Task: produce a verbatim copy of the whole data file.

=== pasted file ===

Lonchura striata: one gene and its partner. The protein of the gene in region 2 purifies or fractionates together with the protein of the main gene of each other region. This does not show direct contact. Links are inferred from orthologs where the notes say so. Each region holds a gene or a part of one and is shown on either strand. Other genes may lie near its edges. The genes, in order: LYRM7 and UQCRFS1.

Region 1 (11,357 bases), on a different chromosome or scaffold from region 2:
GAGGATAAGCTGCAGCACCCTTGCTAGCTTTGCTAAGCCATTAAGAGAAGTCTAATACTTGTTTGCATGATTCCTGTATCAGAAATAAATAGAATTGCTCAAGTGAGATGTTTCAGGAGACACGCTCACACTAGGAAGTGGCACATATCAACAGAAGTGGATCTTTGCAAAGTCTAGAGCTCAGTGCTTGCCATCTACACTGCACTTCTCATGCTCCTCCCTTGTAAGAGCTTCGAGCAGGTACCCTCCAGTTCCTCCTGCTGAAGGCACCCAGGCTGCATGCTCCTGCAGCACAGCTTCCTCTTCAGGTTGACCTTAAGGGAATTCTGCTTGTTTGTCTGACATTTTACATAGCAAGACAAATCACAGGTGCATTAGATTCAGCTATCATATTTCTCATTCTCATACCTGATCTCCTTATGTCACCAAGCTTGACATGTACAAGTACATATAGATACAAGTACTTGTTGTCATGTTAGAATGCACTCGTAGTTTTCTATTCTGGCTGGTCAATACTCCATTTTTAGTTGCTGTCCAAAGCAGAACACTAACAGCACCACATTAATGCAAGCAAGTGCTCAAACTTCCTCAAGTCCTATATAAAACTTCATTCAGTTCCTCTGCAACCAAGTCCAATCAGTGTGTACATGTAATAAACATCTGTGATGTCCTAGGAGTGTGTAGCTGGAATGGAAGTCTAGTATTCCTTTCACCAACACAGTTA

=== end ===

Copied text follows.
Lonchura striata: one gene and its partner. The protein of the gene in region 2 purifies or fractionates together with the protein of the main gene of each other region. This does not show direct contact. Links are inferred from orthologs where the notes say so. Each region holds a gene or a part of one and is shown on either strand. Other genes may lie near its edges. The genes, in order: LYRM7 and UQCRFS1.

Region 1 (11,357 bases), on a different chromosome or scaffold from region 2:
GAGGATAAGCTGCAGCACCCTTGCTAGCTTTGCTAAGCCATTAAGAGAAGTCTAATACTTGTTTGCATGATTCCTGTATCAGAAATAAATAGAATTGCTCAAGTGAGATGTTTCAGGAGACACGCTCACACTAGGAAGTGGCACATATCAACAGAAGTGGATCTTTGCAAAGTCTAGAGCTCAGTGCTTGCCATCTACACTGCACTTCTCATGCTCCTCCCTTGTAAGAGCTTCGAGCAGGTACCCTCCAGTTCCTCCTGCTGAAGGCACCCAGGCTGCATGCTCCTGCAGCACAGCTTCCTCTTCAGGTTGACCTTAAGGGAATTCTGCTTGTTTGTCTGACATTTTACATAGCAAGACAAATCACAGGTGCATTAGATTCAGCTATCATATTTCTCATTCTCATACCTGATCTCCTTATGTCACCAAGCTTGACATGTACAAGTACATATAGATACAAGTACTTGTTGTCATGTTAGAATGCACTCGTAGTTTTCTATTCTGGCTGGTCAATACTCCATTTTTAGTTGCTGTCCAAAGCAGAACACTAACAGCACCACATTAATGCAAGCAAGTGCTCAAACTTCCTCAAGTCCTATATAAAACTTCATTCAGTTCCTCTGCAACCAAGTCCAATCAGTGTGTACATGTAATAAACATCTGTGATGTCCTAGGAGTGTGTAGCTGGAATGGAAGTCTAGTATTCCTTTCACCAACACAGTTA